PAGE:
Connecticut agrees to sweeping gun laws after Newtown
Lawmakers in the state of Connecticut will vote on a sweeping set of gun restrictions, including a ban on new high-capacity magazines.
The proposal requires background checks on all gun sales and expands the state's assault weapons ban.
It comes as new federal gun measures appear to have stalled in Congress.
Debate over US gun laws was reignited after a gunman killed 26 people, including 20 children, at a Connecticut primary school in December.
Tighter gun restrictions also passed in New York and Colorado in the wake of the shooting.
On Monday, six relatives of children and a school staff member killed at Sandy Hook Elementary School in December travelled to the state capitol of Hartford to call for a complete ban on high-capacity ammunition magazines, several of which the gunman used in that attack.
The new proposal, made public after weeks of negotiation by legislative leaders, is expected to go to a vote on Wednesday with the support of both Democrats and Republicans.
Senate Minority Leader John McKinney, a Republican whose district includes Newtown, called the proposal "the most comprehensive package in the country because of its breadth".
It would create a registry of weapons offenders and require a new state eligibility certificate for the purchase a rifle, shotgun or ammunition.
Such a certificate would be issued after the buyer was fingerprinted, took a firearms training course and passed both a criminal background check and checks to see whether the person had been committed to a psychiatric hospital.
Criminal background checks would now be required of all prospective gun purchasers. Currently, federal law exempts so-called private transactions, which can include online sales and sales at gun shows.
In addition to proposals directly related to guns, Mr McKinney said there was also "a lot here underneath the surface" addressing mental health, school security and other issues.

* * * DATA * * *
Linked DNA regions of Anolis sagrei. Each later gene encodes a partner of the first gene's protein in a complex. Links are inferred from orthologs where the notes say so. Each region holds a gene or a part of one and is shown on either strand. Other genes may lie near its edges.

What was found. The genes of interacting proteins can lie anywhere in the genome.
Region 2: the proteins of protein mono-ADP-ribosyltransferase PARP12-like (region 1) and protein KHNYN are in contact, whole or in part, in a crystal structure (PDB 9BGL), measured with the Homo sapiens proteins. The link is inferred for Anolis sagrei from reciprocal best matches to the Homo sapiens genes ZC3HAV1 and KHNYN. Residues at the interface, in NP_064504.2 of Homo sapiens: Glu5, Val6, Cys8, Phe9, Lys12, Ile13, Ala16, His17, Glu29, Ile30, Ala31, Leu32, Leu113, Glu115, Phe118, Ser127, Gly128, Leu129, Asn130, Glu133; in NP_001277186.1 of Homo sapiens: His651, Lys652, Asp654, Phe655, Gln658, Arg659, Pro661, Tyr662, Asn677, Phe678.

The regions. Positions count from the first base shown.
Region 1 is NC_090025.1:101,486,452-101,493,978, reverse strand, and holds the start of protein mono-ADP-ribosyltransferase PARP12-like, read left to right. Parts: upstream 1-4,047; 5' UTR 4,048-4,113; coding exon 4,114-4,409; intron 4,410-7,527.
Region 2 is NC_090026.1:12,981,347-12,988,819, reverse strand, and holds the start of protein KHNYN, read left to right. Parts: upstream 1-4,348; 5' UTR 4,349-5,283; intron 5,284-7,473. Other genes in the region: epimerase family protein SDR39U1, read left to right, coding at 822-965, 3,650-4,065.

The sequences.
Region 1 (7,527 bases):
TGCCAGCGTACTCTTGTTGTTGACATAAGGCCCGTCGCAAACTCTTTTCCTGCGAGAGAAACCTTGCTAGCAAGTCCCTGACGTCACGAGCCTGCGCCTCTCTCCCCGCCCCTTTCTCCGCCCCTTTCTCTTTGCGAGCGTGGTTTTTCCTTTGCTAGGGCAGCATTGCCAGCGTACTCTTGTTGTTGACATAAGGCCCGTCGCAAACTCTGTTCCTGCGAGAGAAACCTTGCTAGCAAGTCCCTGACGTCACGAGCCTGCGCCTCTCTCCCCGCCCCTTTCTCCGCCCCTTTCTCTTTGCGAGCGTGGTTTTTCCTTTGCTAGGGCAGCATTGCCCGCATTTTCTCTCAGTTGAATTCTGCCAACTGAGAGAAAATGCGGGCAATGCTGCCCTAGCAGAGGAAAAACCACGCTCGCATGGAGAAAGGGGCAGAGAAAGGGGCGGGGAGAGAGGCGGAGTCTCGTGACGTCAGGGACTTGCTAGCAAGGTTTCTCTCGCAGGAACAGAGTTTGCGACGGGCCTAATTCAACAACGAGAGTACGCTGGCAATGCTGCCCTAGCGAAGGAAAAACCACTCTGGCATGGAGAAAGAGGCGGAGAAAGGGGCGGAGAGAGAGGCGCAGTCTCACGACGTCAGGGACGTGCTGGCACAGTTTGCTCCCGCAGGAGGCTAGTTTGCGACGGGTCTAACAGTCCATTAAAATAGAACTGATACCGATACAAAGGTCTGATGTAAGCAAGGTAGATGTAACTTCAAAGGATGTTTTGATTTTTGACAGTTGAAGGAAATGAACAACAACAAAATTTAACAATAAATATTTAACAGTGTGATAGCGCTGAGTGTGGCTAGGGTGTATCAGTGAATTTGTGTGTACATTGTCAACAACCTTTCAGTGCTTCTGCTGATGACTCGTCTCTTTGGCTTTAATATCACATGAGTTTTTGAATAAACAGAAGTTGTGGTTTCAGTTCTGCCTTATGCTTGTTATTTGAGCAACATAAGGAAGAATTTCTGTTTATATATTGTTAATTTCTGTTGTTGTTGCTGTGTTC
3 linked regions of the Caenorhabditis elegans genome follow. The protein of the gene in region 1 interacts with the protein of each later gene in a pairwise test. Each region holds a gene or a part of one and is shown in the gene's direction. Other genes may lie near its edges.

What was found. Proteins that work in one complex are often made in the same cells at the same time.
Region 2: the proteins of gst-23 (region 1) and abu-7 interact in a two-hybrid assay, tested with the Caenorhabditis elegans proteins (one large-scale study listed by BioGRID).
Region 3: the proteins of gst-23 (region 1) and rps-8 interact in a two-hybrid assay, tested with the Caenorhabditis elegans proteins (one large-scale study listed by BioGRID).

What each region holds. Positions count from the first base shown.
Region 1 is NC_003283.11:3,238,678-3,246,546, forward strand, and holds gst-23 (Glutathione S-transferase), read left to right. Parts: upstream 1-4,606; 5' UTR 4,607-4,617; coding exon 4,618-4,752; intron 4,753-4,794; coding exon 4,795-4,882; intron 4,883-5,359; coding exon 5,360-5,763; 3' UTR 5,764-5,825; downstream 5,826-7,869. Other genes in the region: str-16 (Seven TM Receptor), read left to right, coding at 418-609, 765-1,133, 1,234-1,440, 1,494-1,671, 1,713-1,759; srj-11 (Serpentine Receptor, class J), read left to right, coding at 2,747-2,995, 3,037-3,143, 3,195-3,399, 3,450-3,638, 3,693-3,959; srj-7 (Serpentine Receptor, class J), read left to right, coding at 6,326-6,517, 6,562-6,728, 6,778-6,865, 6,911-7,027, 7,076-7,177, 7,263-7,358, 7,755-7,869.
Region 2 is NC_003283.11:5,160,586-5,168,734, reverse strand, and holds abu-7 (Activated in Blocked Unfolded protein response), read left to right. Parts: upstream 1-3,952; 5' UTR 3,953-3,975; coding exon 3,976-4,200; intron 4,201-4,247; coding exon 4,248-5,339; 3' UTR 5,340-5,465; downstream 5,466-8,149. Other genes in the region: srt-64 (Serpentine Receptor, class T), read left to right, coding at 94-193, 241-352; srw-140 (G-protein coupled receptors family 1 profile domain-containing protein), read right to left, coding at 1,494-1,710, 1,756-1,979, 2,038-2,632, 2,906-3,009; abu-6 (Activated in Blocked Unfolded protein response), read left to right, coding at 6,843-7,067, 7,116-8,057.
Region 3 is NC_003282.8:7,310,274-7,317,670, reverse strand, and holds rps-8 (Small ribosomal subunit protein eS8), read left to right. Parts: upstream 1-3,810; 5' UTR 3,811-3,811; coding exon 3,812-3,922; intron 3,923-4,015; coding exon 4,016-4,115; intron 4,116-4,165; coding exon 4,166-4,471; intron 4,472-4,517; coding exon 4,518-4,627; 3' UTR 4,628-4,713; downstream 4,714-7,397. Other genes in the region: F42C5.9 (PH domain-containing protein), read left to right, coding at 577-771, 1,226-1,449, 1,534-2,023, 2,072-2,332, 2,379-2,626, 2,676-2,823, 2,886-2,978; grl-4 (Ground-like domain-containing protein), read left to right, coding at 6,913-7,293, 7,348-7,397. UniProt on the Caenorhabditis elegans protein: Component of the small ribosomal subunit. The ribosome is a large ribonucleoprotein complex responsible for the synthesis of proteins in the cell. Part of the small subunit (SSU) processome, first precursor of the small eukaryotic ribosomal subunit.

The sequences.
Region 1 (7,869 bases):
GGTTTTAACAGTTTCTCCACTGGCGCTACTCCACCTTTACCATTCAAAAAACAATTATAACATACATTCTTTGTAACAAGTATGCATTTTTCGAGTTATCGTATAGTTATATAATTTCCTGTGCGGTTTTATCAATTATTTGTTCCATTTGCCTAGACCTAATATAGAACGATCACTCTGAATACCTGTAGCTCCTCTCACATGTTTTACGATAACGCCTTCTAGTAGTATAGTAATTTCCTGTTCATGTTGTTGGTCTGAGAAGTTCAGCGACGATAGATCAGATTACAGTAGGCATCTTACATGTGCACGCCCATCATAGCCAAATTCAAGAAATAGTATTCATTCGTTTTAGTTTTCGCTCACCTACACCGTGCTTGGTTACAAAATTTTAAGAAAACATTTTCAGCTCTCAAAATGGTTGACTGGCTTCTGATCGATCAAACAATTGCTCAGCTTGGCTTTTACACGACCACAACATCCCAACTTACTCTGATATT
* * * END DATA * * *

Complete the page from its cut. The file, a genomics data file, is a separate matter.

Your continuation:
In a compromise, legislators did not ban existing ammunition magazines of more than 10 rounds. Instead, already purchased high-capacity magazines will have to be registered.
'Mandatory' gun ownership
Some Newtown parents criticised the compromise.
"It doesn't prevent someone from going out of the state to purchase them and then bring them back," said Mark Barden, whose seven-year-old son Daniel was killed in the shooting.
Jake McGuigan, a spokesman for the Newtown-based gun group National Shooting Sports Foundation, also questioned the magazine registry.
"How will they register a magazine?" he told the Associated Press. "It seems a little weird.''
There was outrage in recent days after Newtown residents received robocalls from the National Rifle Association, a powerful lobby group, urging them to oppose the gun control bill.
The US Congress is expected to vote on a raft of gun proposals this month, including broadened background checks. Gun rights advocates have pledged to block the measures.
On Monday, Connecticut House Speaker Brendan Sharkey, a Democrat, said the state was showing Washington "the way to get this job done".
Also on Monday, a small Georgia town approved a symbolic measure mandating gun ownership.
City officials in Nelson, a town of 1,300 north of Atlanta, say the law, called the Family Protection Ordinance, makes a statement about gun rights during a national conversation about firearm regulations.
The measure exempts convicted felons barred by federal law from gun ownership, those with physical and mental disabilities, and anyone who objects to owning a gun. There will be no penalty for non-compliance.